Years of disruption, delays and late starts have not stopped a young refugee family in eastern Chad from making school a priority.
A blackboard leans against the wall outside the two-room home of Djawahir and Tadjadine – a symbol of how highly this Sudanese refugee couple values education.
For the past 11 years, Tadjadine has taught at the local primary school in Kounoungou refugee camp, in eastern Chad. His wife Djawahir attends the high school next door, where she is in her final year. “Education is critical for humankind all over the world. This is even more true for us here,” says Tadjadine. “My father was killed during the war in Darfur and I am the eldest in our family, so I had to provide for my mother and my six siblings.”
When violence erupted in Darfur, Sudan, nearly two decades ago, hundreds of thousands fled. Among them were the families of Tadjadine, 14 years old at the time and studying at primary level, and Djawahir, then only 7. Both arrived in Kounoungou in 2004.
For the next five years, Tadjadine tenaciously pursued his studies in the camp. But at the end of primary school, he hit a problem: although the refugee schools in Chad are now integrated into the national education system, this was not the case in 2009, so he was unable to take the qualifying exam that would allow him to progress to secondary studies.
At 19, he made the expensive and dangerous trip back over the border to Sudan to take his native country’s Basic Education Certificate examination. Tadjadine’s results were the best in his entire district. “It was not a safe journey,” he admits, “but I did it because there was no other way.” (Had his exam come a few years later, this trip would have been unnecessary: as of the 2014-15 academic year, the Chadian curriculum has been integrated into all schools attended by refugees.)
When he returned, he began studying at the secondary level – finally graduating from college in July 2019 – and also earned an income by teaching at his former primary school. Along the way he met Djawahir, who in 2010 had managed to enroll in school for the first time. They got married in 2014.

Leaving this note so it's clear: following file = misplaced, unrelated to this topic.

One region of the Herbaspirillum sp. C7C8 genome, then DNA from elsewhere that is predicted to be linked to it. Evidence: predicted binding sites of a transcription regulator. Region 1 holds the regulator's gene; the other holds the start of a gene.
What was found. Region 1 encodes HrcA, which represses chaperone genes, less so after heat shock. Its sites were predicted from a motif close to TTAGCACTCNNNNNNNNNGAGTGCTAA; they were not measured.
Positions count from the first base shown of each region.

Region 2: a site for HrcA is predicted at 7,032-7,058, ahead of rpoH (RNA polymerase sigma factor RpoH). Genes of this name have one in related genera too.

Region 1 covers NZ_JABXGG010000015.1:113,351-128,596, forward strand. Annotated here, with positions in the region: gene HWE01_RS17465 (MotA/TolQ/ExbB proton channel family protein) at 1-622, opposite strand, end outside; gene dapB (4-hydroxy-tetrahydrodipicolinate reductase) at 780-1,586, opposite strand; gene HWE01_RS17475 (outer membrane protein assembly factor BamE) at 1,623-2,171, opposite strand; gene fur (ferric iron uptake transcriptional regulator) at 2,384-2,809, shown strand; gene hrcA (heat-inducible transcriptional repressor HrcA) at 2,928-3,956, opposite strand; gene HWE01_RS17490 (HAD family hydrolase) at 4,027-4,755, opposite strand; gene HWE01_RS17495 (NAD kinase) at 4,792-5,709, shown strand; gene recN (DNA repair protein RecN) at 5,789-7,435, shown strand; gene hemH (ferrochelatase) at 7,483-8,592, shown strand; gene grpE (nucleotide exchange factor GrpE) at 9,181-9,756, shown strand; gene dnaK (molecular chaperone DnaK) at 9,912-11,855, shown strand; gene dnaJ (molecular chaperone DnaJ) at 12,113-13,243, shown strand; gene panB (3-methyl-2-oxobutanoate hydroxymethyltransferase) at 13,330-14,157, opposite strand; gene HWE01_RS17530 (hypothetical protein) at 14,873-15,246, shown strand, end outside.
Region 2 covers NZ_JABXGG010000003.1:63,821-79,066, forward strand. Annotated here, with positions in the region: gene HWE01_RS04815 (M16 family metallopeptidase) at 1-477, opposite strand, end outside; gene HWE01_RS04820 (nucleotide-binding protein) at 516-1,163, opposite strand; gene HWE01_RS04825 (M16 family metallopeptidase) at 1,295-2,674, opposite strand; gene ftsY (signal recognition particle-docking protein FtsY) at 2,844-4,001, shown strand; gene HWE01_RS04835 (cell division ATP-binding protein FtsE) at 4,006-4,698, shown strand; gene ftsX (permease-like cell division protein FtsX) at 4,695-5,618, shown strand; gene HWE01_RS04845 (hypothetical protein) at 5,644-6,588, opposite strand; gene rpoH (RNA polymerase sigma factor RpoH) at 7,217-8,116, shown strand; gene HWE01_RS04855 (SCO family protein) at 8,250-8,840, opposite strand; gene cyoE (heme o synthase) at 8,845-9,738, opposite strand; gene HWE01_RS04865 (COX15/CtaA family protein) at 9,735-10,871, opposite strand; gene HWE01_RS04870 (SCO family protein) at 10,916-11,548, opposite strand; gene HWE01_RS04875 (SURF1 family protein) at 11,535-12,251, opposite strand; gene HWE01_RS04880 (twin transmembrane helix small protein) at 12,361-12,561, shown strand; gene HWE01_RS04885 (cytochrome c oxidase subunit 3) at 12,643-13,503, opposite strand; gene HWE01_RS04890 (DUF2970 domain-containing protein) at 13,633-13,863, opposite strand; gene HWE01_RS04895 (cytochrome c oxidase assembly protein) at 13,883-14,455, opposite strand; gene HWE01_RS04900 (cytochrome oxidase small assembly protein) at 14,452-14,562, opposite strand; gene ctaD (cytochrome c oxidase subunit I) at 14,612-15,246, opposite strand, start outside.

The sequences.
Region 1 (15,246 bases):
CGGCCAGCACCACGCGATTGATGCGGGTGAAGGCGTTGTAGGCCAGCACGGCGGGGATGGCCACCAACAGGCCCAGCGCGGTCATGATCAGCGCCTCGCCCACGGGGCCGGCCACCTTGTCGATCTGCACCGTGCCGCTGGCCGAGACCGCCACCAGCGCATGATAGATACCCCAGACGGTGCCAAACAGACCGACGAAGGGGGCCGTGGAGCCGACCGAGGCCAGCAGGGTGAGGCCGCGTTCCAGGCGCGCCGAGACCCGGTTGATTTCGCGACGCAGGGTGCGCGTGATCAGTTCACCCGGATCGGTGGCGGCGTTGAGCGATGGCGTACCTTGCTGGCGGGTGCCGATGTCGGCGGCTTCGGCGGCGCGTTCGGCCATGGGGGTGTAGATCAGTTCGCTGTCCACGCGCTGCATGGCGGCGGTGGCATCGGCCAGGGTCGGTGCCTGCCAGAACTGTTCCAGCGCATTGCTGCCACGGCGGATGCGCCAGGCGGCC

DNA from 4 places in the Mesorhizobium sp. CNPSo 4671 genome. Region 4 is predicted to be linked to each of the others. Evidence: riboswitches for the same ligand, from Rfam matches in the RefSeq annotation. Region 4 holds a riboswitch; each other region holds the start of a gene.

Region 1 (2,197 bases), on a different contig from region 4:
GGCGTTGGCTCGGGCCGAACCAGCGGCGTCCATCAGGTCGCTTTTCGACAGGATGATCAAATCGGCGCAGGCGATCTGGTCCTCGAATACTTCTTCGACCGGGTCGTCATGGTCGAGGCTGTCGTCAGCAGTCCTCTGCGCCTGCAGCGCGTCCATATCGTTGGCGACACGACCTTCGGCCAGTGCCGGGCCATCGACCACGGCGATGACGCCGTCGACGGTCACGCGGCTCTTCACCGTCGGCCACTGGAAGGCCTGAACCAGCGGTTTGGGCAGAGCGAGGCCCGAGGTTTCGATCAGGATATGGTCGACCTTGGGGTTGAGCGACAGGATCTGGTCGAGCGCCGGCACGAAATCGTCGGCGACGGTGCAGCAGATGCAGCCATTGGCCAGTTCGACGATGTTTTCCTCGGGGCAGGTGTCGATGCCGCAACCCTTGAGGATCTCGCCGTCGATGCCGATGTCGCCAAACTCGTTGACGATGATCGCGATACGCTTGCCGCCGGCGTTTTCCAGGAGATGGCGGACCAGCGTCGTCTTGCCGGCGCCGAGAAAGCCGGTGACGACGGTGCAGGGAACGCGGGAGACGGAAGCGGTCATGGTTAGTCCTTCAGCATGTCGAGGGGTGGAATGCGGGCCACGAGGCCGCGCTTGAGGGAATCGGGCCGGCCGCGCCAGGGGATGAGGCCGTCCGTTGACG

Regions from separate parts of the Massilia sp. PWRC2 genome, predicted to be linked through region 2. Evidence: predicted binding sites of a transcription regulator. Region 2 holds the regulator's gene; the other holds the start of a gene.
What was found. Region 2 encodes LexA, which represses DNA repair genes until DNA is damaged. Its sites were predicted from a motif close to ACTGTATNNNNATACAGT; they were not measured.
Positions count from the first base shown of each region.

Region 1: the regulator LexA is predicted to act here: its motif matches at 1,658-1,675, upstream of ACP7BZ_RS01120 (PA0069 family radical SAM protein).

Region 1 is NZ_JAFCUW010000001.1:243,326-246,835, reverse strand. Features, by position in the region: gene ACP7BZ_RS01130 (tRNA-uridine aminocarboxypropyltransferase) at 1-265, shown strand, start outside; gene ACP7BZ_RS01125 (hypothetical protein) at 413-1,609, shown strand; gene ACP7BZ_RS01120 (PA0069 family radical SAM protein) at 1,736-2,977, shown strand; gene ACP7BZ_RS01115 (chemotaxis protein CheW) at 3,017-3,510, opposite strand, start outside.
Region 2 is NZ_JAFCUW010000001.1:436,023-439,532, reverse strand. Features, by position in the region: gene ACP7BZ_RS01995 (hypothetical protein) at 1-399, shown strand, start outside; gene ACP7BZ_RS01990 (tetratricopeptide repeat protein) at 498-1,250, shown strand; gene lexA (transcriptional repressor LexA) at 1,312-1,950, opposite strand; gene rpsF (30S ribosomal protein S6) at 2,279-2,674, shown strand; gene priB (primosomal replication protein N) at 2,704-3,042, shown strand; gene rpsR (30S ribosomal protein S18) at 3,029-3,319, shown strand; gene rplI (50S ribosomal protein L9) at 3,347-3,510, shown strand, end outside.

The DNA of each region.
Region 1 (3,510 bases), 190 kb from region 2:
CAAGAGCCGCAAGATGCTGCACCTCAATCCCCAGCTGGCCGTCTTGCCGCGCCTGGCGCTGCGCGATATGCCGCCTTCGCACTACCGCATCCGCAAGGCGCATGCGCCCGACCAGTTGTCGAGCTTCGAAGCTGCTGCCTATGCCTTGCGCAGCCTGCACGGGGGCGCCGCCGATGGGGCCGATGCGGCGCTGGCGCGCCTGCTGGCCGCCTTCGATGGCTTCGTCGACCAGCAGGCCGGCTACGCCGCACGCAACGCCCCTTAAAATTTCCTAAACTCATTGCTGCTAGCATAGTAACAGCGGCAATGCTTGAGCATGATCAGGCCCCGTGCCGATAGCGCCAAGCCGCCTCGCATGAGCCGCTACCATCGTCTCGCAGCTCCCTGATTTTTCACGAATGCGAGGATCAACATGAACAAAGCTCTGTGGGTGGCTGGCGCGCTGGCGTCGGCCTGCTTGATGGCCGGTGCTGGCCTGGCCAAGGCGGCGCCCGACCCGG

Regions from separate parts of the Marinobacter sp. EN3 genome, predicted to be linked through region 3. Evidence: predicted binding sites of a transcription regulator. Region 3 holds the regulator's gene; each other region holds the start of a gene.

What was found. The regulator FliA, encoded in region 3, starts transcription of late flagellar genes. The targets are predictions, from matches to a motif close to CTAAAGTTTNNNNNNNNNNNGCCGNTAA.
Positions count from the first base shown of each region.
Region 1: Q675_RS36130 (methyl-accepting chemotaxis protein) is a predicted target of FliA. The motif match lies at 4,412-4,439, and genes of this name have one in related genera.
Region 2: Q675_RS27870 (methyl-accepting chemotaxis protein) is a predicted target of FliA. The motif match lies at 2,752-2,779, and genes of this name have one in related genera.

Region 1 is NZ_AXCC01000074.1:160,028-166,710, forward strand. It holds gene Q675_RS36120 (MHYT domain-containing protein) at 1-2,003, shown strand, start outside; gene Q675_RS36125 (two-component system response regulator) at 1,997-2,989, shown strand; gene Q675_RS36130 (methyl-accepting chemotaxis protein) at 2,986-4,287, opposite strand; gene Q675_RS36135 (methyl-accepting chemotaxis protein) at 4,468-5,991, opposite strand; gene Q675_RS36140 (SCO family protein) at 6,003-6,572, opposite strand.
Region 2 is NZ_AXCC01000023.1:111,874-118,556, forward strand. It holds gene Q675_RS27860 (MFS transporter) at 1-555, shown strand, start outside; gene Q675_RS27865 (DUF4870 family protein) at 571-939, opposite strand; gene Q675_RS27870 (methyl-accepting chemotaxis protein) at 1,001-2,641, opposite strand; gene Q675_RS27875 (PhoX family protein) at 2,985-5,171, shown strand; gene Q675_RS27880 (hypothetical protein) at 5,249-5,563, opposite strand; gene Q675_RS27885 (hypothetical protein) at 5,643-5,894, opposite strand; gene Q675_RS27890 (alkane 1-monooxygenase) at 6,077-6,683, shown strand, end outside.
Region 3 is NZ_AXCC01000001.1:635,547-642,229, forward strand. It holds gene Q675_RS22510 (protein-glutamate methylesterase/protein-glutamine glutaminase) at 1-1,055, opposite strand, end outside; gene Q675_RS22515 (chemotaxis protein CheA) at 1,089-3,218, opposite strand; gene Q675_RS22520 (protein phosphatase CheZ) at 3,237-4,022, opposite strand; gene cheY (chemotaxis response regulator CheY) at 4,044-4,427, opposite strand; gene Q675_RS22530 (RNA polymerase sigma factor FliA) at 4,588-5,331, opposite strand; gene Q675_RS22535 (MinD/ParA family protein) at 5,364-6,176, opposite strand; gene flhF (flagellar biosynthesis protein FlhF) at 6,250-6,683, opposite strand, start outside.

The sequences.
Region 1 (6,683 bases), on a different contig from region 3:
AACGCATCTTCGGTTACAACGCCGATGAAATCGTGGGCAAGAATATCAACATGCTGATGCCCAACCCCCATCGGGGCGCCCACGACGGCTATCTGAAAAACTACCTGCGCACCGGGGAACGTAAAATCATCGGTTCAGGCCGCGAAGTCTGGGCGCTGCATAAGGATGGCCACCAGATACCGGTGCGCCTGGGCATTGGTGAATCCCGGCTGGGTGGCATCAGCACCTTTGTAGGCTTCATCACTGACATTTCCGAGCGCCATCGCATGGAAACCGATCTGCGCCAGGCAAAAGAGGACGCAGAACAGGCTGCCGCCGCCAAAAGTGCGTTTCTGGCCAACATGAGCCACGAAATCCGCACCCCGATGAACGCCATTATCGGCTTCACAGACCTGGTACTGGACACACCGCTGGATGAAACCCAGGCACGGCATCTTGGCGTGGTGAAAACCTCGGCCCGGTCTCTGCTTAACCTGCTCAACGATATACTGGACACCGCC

Although they started a family soon after, Djawahir was able to continue her studies as a young mother thanks to a school-based nursery in Kounoungou. Built by UNHCR and local partners, the nursery looks after the children of teachers and students. Every morning, Djawahir is able to drop off her youngest child, one-year-old Houssni, while his older brother and sister attend primary school and kindergarten. “It is ignorance that led to the war in Darfur,” says Djawahir. “We must study in order not to repeat the mistakes of the past.”
The nurseries are a vital service. Across Chad, thousands of girls drop out of school each year due to early marriage and pregnancy. But the impact of education on the lives of girls is overwhelmingly positive: according to a World Bank study, each additional year of school can raise a girl’s future earning power by around 12 percent.
There are nurseries in 12 camps in eastern Chad, helping around 320 mothers continue their education and enabling another 30 to pursue their teaching careers. Yet a lack of funding means they are often in dire need of staff and essential equipment – from milk to mats, diapers, toys and hygiene supplies. Many of the nurseries also need repairs or even rebuilding.
And while the educational success of Djawahir and Tadjadine is heartening, it is rare. In Kounoungou refugee camp, there is one high school, one middle school, three elemetary schools and four kindergartens. Only 6 percent of secondary-age youth are enrolled in school, and only 1.5 percent in higher education.
According to UNESCO data, children in Chad spend on average only 7.3 years in school (and less than 6 years for girls). The challenges of poverty – exacerbated by the COVID-19 pandemic – force many secondary-age children and youth to seek work rather than go to school. For those who do complete high school, accessing higher education is an even greater challenge. There are few courses available, costs are prohibitive and scholarships are hard to come by. “I still very much hope to go to university but I’m 30 already, so there is no time to waste,” says Tadjadine.
Besides his teaching duties – he has 51 pupils in his class, with a wide range of ages and levels – and helping his family with their studies, Tadjadine uses the little free time he has left to learn French (in addition to his native Fur and Arabic), to improve his access to opportunities for higher education. When schools were closed due to COVID-19, he also organized tutoring sessions for children in his courtyard.
“We are good together as a family,” Tadjadine says with a wide smile. “Djawahir and I work hand in hand to provide the best for our family and our community, despite all the challenges we face.”
Originally reported by UNHCR in the 2021 Education Report.